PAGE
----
I've been trying to oil the handles of my condor bushlore to protect the wood from moisture. However, I notice that the knife's leather sheath absorbs all the oil off the handle within a few hours. I've been using olive oil so far.

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    Have you tried not putting it back in its sheath for a day or so to let the wood absorb more of the oil?
    – Rory Alsop
    Dec 17, 2022 at 8:58
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    ... And then giving it a good wipe (following @RoryAlsop's comment). But olive oil is unlikely to be the best choice. Wood is often oiled with a drying (polymerising) oil like linseed. Olive goes rancid and sticky eventually. Walnut oil is sometimes used on absorbent wood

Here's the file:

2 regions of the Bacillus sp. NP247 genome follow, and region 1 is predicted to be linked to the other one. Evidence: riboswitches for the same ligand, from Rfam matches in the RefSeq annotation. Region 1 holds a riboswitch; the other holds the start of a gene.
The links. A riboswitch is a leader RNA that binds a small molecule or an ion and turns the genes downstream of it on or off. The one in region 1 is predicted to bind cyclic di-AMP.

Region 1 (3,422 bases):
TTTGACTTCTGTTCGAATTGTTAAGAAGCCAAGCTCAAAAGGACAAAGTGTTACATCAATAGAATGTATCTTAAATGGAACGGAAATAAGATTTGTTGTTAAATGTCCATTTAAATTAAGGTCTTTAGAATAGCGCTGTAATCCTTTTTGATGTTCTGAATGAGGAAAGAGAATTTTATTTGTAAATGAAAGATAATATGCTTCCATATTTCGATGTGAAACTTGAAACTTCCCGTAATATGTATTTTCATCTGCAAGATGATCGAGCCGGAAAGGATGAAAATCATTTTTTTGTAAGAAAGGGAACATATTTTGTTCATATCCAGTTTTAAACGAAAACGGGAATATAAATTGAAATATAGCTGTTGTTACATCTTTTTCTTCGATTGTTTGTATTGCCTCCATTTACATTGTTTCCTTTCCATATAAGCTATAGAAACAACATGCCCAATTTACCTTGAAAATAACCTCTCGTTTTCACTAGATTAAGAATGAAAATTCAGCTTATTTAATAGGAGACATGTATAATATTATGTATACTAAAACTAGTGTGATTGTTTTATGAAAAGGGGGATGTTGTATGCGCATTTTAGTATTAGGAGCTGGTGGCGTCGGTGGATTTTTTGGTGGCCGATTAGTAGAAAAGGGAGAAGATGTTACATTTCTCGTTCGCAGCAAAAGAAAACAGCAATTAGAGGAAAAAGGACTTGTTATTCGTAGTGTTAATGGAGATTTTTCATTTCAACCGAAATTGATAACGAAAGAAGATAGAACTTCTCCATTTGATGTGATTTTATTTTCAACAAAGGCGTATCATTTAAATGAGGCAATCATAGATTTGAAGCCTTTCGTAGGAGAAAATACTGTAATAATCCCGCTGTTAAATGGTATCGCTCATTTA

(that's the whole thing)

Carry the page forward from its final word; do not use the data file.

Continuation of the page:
– Chris H
    Dec 17, 2022 at 16:17
  • Thanks both -- I tried leaving it out of the sheath for a couple days, but it always gets re-absorbed. To Chris's point, perhaps olive oil is just not a penetrating oil. Will buy some Tung or linseed oil and test it out. Dec 17, 2022 at 19:18
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    While Olive oil might not be the best, I have used it for years for thing such as knife handles, axe handles, wooden bowls/plates/spoons, ... Going rancid was never an issue.
    – fgysin
    Dec 19, 2022 at 8:55
  • @fgysin thanks -- did you ever have an issue with the sheath absorbing all the oil? how long did you leave it out to dry? Dec 19, 2022 at 17:04

1 Answer 1


Not sure what type of wood you have, but Tung oil dries and works well with many types of wood. I use it on my axe handle and other woodwork. Get the good stuff from a wood working supply shop, not the cheap stuff at local hardware stores.

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    Other drying oils are linseed, poppy, or (IIRC) walnut. The first is the most common and cheap choice where I live. An interesting alternative I've used for tool handles is biodegradeable chainsaw bar oil. Dec 20, 2022 at 12:50

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